Joseph Havel - Stacks
Joseph Havel: Stacks
February 22 – March 29, 2014
Continuing his exploration into the nature of meaning, structure, and decay, Stacks presents seven translucent towers of books piled onto one another into precariously balanced forms. Cast in polyurethane resin, the sculptures reveal many of the details of their original forms. As the viewer looks inside the clear resin, he/she sees objects suspended within, including paperback books and smooth stones. A few of the pieces also feature sections of bronze, and the artist has left traces of the casting process on the sculptures, including areas of flashing and bits of wax.
For Havel, books serve as sets of knowledge, as forms that insist on permanence and our impulse to resist decay. While the outer books cast in resin represent a particular narrative or set of values, such as the commercial world or the public side of the self, the books captured inside offer a more personal and at times idiosyncratic collection of knowledge and our sense of the world. Havel offers no judgment in this pairing of value systems, as the interior and exterior narratives play off one another.
In addition, the exhibition contains a major installation entitled Hope and Desire, comprised of ten square Plexiglas boxes filled with tens of thousands of silk shirt labels. The lines and forms created by the layering of the labels interweave the colors of the two series. Originally placed into tight designs and forms, the weight of the labels cause the forms to shift and settle into the clear boxes, much as the human body relaxes as it ages. With the simple texts of “Hope” and “Desire” repeated countlessly throughout the composition, Havel uses the words as starting points of investigation, relying on viewers to figure out their own interpretations and relationships to possible meanings for his works.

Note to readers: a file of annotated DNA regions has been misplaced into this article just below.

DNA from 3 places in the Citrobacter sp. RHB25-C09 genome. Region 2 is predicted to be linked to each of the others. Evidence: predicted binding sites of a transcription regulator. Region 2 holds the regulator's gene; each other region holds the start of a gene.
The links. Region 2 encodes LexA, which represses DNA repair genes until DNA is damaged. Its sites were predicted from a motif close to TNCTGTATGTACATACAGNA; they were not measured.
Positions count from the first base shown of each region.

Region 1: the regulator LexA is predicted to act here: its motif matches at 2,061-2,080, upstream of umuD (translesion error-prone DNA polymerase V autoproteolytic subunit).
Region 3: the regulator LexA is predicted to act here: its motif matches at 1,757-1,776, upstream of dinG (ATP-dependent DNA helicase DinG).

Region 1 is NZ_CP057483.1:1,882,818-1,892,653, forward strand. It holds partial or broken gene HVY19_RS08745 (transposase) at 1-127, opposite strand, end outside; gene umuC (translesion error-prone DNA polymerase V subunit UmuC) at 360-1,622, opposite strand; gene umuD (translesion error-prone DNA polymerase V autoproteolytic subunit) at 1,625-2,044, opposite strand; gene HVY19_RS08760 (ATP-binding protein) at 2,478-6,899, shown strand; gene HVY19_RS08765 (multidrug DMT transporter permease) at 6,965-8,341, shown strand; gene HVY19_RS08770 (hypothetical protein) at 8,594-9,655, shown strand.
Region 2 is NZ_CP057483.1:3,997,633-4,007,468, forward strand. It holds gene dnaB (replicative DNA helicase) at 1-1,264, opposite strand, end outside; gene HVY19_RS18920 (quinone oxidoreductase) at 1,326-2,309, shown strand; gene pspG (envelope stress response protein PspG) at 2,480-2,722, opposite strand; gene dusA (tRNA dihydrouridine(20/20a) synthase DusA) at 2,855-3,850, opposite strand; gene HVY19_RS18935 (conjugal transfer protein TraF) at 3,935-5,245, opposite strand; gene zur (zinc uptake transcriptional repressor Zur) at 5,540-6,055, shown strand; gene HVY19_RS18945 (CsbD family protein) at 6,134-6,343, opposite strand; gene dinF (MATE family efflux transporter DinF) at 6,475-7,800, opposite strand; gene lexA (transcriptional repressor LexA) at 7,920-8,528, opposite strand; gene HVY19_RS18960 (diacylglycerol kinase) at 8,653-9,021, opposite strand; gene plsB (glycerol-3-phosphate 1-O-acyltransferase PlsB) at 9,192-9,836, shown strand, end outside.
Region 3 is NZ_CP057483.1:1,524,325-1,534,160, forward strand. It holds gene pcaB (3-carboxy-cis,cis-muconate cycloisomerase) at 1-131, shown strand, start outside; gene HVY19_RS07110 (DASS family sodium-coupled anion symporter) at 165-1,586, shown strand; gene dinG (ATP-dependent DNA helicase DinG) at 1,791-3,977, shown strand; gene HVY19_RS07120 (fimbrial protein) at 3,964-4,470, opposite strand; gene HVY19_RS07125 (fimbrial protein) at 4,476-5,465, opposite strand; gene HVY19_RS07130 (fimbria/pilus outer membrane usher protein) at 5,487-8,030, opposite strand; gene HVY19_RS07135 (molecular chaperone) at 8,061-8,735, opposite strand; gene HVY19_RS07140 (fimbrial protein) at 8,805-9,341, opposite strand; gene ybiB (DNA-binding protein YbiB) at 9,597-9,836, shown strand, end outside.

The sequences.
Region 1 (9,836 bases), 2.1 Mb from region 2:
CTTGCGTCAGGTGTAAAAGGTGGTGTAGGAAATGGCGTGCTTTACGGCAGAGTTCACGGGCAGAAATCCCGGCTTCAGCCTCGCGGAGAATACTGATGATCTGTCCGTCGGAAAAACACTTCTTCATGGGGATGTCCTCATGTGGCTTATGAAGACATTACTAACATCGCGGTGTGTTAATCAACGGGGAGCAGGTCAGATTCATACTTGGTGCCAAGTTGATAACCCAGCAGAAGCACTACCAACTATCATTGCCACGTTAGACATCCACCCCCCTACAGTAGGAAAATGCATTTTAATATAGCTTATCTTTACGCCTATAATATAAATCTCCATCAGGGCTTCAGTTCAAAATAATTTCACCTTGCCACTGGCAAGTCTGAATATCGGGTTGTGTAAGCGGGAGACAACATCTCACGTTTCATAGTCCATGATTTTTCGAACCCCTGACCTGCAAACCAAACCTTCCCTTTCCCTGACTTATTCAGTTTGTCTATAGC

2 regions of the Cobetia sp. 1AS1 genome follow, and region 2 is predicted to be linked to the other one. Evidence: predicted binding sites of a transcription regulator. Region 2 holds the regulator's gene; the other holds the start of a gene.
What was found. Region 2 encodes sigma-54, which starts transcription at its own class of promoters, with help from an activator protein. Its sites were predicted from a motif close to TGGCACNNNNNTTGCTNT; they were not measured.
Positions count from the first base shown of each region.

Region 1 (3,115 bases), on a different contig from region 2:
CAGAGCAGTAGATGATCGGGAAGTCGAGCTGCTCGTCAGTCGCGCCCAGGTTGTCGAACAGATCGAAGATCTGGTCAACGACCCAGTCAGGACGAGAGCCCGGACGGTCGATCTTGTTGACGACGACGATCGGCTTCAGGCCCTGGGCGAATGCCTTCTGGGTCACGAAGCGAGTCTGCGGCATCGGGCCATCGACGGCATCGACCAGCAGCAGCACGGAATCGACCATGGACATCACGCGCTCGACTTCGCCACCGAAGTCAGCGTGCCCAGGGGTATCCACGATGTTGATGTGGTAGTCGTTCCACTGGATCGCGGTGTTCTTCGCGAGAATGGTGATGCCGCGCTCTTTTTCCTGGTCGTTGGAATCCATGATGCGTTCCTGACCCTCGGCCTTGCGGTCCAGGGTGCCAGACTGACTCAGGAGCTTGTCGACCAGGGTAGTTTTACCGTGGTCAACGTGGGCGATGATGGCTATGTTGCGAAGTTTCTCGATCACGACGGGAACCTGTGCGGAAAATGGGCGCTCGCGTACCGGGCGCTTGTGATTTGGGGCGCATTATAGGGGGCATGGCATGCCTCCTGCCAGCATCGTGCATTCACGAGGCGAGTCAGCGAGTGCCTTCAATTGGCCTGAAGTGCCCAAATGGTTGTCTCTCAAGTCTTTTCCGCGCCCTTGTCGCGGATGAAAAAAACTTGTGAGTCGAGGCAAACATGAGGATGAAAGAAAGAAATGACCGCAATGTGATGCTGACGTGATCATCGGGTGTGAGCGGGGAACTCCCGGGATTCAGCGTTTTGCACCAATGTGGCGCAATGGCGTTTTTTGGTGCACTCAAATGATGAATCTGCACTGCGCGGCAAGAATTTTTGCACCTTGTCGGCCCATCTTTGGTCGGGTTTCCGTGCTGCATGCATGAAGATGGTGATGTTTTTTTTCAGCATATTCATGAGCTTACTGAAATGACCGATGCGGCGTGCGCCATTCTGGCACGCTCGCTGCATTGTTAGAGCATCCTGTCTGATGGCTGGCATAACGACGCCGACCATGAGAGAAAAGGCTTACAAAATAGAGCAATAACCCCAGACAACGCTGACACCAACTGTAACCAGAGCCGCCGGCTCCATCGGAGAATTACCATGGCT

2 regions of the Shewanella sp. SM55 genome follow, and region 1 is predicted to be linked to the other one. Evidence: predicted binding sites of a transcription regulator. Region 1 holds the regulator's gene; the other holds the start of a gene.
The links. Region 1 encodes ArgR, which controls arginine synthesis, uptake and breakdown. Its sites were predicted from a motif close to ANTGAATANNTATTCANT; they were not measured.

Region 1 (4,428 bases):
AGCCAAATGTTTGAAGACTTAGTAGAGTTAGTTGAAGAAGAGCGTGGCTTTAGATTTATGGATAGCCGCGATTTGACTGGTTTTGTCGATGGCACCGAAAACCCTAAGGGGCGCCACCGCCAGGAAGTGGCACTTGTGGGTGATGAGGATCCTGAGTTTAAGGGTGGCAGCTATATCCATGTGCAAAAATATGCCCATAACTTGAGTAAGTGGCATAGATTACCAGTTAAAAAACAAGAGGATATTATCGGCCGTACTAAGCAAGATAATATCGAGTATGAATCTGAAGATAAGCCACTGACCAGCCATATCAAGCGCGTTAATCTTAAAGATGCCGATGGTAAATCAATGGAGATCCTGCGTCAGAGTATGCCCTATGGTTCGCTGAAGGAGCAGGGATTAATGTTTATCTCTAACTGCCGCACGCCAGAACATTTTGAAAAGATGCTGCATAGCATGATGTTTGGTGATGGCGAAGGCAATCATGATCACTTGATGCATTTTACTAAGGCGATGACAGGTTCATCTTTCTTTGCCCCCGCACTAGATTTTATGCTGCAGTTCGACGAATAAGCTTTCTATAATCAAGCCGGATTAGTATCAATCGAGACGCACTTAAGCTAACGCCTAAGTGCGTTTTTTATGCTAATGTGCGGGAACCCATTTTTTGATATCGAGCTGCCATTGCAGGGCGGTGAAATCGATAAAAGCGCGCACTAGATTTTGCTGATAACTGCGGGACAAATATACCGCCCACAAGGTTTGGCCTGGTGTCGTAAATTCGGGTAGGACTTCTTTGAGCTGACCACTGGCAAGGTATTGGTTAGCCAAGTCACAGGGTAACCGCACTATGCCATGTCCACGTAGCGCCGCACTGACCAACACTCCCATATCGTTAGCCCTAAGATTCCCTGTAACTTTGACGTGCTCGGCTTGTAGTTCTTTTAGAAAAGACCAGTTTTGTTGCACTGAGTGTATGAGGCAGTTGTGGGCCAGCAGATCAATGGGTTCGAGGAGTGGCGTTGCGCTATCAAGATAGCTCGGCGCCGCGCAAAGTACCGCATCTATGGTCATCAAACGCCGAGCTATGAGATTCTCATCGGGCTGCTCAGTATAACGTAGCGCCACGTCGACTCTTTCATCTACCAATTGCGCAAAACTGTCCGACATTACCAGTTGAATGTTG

Joseph Havel was born in Minneapolis, Minnesota in 1954. After earning a Bachelor of Fine Arts degree from the University of Minnesota in 1975, Havel received a M.F.A. from Pennsylvania State University in 1979. Recent solo exhibitions include Nothing at Yvon Lambert Gallery, Paris, 2010; The Devil and Daniel Buren at Galerie Gabrielle Maubrie, Paris, 2009; Drinks Are Boiling. Iced Drinks Are Boiling at the Laumeier Sculpture Park, St. Louis, 2006; and a ten-year retrospective entitled Joseph Havel: A Decade of Sculpture at the Museum of Fine Arts, Houston in 2006. The artist’s work was included in the 2000 Biennial Exhibition at the Whitney Museum of American Art in New York.
Havel’s sculptures and drawings can be found in the permanent collections of the Museum of Fine Arts, Houston; the Contemporary Arts Museum, Honolulu; the Dallas Museum of Art; the Modern Art Museum of Fort Worth; Musee Arte, Roubaix, France; the Whitney Museum of American Art; and the Centre Pompidou. The recipient of numerous awards, Havel was named “Texas Artist of the Year” by the Art League of Houston in 2010. The artist lives and works in Houston, Texas, and currently serves as the Director of the Glassell School of Art at the Museum of Fine Arts, Houston.